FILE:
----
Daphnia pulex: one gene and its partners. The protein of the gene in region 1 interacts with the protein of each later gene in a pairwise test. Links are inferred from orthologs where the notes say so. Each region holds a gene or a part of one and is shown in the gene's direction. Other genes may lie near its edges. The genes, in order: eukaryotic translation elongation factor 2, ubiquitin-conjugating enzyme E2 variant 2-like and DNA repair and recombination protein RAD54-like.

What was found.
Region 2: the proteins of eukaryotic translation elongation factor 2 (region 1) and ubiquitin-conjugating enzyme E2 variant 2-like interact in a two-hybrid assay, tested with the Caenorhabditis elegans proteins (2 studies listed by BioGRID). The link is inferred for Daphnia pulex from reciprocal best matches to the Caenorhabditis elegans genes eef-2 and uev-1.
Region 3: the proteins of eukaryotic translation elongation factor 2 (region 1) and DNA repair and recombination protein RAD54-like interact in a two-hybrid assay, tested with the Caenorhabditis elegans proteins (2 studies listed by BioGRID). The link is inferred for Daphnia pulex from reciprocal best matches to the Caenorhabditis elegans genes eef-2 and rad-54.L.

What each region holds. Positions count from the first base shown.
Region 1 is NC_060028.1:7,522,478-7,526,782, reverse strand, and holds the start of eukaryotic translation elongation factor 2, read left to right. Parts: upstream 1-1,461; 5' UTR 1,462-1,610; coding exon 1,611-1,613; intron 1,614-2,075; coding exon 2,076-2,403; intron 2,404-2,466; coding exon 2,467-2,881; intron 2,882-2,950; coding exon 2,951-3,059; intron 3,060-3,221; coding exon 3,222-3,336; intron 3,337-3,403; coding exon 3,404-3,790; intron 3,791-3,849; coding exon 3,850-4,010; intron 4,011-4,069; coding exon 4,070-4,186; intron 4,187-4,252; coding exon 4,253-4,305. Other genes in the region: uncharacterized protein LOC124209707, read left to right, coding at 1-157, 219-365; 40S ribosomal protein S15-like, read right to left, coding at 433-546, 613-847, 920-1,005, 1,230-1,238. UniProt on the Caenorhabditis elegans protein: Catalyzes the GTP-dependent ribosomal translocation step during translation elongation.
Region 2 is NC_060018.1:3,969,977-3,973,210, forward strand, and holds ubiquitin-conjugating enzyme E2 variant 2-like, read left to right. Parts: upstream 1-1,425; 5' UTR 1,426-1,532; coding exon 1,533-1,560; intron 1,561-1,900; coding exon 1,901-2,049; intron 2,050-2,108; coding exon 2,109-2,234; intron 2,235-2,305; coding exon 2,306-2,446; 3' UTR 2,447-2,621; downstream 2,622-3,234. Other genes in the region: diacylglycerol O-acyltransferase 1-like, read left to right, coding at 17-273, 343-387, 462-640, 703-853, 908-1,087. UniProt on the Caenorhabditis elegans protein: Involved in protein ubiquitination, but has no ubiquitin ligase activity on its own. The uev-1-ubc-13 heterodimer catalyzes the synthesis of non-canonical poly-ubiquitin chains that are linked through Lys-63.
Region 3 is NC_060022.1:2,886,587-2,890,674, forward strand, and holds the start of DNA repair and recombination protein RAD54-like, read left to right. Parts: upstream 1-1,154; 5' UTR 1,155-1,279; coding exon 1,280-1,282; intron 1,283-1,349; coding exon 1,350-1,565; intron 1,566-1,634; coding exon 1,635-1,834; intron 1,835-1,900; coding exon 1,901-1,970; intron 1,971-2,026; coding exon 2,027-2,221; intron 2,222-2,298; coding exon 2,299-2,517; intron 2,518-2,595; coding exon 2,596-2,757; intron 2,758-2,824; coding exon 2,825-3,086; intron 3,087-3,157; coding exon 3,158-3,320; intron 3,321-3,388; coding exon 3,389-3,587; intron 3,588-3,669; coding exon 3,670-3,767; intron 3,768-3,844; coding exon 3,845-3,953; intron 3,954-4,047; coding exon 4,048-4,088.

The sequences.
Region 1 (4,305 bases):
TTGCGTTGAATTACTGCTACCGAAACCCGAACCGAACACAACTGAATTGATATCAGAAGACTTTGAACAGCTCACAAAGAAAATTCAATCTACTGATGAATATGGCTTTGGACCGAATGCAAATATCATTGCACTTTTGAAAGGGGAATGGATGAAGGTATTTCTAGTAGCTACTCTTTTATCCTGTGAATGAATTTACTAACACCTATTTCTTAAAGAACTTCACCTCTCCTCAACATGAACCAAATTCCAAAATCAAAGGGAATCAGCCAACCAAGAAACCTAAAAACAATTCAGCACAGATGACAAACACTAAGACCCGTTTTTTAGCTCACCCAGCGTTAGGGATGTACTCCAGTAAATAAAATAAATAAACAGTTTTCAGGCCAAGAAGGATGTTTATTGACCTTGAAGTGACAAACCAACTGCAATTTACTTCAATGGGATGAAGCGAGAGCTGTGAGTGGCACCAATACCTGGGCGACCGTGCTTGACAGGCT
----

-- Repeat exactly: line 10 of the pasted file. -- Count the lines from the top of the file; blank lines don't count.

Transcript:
Region 1 (4,305 bases):